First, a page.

Just because a community has a large population of one ethnicity or race or another isn’t any reason to alter the terms of our nation’s government (specifically, as to voting, as to citizenship and legal residency, as to civic responsibilities, in other words, of those entrusted with the care and management of the nation). And if a person in the U.S. isn’t fluent in English, sufficient enough to understand public statements, announcements, read what’s written about them, then, they are more than likely either not able to vote (legitimately) nor does it matter whether they are “Hispanic” or from Latvia or some as-yet undiscovered island near Antartica (or anywhere else non-specific to the U.S. as to their citizenship).
I felt the very same way about the Democrats’ so-called “Spanish” so-called “debate” from a while ago, but at least the GOP candidates behaved themselves moreso than did the Democrats in their earlier theatrical production. But both are pandering and Tancredo is quite right about that.
And the full array of candidates with the exception of Tancredo — who was not there — Hunter and Thompson — who are not likely to win the nomination — and Romney — whose course if yet to be determined — the full array of candidates pander to the fiction that is performance: they aren’t being straight with voters (already understood to be McCain’s situation but now also perhaps that of Huckabee‘s, while Giuliani’s long been questionable as to immigration enforcement and border security and by that, also, then, national security; despite the bluster from most of them otherwise, their records on illegal immigration prove them to be manipulators of the voters’ trust on this key issue and so they continue to engage in the campaign blustery and pandering, saying — now, during campaigning — that they’ll secure our borders and seek enforcement of our laws as to those who enter and/or remain in our country illegally, but it continues to emerge that mere ethnicity and economics are incentives to certain candidates such as Giuliani, Huckabee and McCain and they pursue this way of denial inorder to gain illicit votes and ethnic support — otherwise, what’s with the “Spanish” language thing and the rickety performance from Sunday).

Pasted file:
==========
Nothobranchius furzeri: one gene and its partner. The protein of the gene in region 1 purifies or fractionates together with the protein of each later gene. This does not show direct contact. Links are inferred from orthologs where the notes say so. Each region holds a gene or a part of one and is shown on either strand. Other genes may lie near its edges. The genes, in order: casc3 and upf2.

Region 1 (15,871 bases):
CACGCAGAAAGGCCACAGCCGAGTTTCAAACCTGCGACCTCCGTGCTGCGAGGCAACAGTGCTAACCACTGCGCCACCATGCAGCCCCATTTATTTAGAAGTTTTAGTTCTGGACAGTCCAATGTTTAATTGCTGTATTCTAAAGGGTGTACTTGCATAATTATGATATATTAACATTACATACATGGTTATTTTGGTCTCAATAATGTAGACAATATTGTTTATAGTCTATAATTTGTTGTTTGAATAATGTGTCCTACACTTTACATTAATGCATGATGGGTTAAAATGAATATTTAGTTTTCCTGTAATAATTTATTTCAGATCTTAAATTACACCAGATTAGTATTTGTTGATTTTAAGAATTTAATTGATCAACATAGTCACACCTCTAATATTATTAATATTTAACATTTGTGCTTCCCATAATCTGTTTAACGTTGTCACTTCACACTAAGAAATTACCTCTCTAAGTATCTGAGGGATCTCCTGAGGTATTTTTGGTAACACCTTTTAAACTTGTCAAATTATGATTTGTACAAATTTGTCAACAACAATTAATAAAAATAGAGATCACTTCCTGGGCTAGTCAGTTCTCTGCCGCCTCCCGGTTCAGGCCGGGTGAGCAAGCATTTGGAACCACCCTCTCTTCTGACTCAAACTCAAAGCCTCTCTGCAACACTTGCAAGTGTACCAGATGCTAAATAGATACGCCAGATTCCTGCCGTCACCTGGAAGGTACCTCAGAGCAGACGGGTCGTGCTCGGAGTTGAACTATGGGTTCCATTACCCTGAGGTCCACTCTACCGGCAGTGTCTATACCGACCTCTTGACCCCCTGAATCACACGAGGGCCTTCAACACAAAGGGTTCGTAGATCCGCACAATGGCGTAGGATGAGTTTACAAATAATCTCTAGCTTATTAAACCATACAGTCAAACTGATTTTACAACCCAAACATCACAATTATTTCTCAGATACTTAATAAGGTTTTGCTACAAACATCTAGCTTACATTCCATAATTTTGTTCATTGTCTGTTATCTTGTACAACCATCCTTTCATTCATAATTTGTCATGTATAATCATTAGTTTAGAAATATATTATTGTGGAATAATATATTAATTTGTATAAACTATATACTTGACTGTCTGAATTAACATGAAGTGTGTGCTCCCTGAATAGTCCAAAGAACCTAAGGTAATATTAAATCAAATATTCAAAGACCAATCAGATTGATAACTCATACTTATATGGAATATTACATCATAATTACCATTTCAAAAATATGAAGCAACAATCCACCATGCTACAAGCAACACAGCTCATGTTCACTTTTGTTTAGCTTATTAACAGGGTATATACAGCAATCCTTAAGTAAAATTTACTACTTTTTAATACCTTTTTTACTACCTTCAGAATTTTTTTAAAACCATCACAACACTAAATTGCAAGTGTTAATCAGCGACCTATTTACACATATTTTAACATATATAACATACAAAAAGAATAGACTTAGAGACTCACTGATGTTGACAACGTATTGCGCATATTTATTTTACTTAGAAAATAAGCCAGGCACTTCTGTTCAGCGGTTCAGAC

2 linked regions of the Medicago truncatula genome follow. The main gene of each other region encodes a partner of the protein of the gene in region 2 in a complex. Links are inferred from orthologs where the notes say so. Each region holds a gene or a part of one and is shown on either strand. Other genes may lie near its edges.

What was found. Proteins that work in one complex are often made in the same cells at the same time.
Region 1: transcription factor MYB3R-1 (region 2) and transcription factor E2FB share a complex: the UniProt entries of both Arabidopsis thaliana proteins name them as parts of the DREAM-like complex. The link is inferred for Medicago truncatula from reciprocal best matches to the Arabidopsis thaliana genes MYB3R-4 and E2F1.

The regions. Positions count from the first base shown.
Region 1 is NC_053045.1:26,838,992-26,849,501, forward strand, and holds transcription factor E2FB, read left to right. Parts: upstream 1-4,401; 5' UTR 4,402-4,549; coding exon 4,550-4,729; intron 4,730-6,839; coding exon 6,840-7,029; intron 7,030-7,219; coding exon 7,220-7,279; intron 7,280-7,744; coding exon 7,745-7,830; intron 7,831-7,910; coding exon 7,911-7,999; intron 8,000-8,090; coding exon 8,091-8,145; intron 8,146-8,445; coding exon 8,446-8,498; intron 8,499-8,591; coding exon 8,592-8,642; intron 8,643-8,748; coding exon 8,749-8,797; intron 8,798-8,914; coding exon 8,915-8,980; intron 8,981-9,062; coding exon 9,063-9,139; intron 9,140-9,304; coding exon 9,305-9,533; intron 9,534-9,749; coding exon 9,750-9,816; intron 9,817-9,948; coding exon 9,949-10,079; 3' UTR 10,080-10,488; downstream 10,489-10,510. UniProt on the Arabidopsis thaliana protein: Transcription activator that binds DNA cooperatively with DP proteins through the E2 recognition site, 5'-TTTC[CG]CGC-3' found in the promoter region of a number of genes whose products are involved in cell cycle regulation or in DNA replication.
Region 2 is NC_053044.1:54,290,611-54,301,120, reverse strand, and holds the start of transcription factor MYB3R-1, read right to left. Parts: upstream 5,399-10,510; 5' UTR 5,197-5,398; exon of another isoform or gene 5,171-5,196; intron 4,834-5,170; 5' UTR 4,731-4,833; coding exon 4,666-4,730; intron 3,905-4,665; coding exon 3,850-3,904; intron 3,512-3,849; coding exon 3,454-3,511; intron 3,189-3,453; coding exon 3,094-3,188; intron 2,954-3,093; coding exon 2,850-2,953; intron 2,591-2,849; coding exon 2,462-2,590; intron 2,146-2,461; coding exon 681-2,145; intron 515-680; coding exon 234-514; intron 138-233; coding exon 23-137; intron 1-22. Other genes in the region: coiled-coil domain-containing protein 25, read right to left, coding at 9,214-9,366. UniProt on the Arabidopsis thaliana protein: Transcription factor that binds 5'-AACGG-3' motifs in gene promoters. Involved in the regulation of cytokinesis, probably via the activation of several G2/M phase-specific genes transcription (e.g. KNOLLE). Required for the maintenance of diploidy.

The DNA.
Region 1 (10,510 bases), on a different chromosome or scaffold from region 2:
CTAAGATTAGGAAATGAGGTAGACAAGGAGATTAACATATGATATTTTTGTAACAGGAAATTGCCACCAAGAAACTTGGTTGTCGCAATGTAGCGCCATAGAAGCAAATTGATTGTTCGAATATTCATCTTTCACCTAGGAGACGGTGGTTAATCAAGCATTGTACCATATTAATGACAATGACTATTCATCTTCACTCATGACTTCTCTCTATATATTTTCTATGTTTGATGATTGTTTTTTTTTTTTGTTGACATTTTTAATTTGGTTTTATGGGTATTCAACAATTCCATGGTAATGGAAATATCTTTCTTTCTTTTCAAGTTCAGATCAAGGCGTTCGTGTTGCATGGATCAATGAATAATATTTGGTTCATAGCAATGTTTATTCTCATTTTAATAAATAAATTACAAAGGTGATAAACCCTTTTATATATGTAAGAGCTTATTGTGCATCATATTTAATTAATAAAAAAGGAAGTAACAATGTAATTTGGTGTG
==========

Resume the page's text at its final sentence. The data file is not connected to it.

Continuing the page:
On this issue, the GOP is dancing with the Democrats and some of them are not dancing with the voter majority in the U.S. If they were (dancing with us), neither party would be engaging in these alleged “debates” in Spanish and parsing their words on every single statement about illegal aliens to avoid the word, “deportation” while coming up with every possible rubric for the word, “amnesty” so they can literally say they don’t support it because they don’t use that word while actually seeking to establish that very thing. I guess the plan is, “only for Hispanics” or, if you’re Spanish-speaking and illegal, certain candidates will find a way to write a new dictionary to omit certain words that “offend” your next deli order of citizenship with or without pickels. Sorry, people of Madagascar or wherever else, you aren’t “Hispanic,” you have to apply for citizenship right where you are and not loiter illegally in the U.S. awaiting special tweaks of the laws and political speech otherwise that twists conditions to suit Hispanic ethnicity.
More frightening, in my view, is that Paul sounds all too similar to Fidel Castro (“bad America!” to sum them both up) and Hugo Chavez (“America’s imperialistic and it’s bad, send more gifts from Bolivia, Venezuela will help!”).
Following the example set by the King of Spain, if I’d been in the audience at this latest so-called, alleged “debate,” I’d have been tempted to shout, “shut up!”
Another false, stupid and misleading headline:
“GOP Hopefuls Temper Anti-Immigrant Talk”
And here I thought they were campaiging for the President of the United States of America, as representatives of enforcement of our laws, honoring and upholding the Oath of Office, serving the voters.